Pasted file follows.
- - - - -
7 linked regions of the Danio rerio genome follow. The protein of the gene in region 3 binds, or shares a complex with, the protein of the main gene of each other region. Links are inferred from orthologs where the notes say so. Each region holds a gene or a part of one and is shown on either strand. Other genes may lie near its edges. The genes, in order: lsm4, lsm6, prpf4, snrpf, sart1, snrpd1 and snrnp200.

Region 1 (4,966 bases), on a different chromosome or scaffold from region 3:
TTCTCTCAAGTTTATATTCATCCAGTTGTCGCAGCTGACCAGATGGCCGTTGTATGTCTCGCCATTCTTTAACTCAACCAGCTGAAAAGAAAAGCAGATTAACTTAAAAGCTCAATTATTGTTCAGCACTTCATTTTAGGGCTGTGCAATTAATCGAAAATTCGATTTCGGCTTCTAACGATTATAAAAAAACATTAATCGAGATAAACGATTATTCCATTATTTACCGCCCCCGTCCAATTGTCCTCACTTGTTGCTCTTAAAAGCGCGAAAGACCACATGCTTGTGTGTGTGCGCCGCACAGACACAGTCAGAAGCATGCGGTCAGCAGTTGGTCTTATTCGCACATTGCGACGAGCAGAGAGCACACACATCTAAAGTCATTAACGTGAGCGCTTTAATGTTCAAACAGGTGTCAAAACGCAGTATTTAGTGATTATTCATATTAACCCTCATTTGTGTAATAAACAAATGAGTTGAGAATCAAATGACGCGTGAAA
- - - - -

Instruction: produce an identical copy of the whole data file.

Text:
7 linked regions of the Danio rerio genome follow. The protein of the gene in region 3 binds, or shares a complex with, the protein of the main gene of each other region. Links are inferred from orthologs where the notes say so. Each region holds a gene or a part of one and is shown on either strand. Other genes may lie near its edges. The genes, in order: lsm4, lsm6, prpf4, snrpf, sart1, snrpd1 and snrnp200.

Region 1 (4,966 bases), on a different chromosome or scaffold from region 3:
TTCTCTCAAGTTTATATTCATCCAGTTGTCGCAGCTGACCAGATGGCCGTTGTATGTCTCGCCATTCTTTAACTCAACCAGCTGAAAAGAAAAGCAGATTAACTTAAAAGCTCAATTATTGTTCAGCACTTCATTTTAGGGCTGTGCAATTAATCGAAAATTCGATTTCGGCTTCTAACGATTATAAAAAAACATTAATCGAGATAAACGATTATTCCATTATTTACCGCCCCCGTCCAATTGTCCTCACTTGTTGCTCTTAAAAGCGCGAAAGACCACATGCTTGTGTGTGTGCGCCGCACAGACACAGTCAGAAGCATGCGGTCAGCAGTTGGTCTTATTCGCACATTGCGACGAGCAGAGAGCACACACATCTAAAGTCATTAACGTGAGCGCTTTAATGTTCAAACAGGTGTCAAAACGCAGTATTTAGTGATTATTCATATTAACCCTCATTTGTGTAATAAACAAATGAGTTGAGAATCAAATGACGCGTGAAA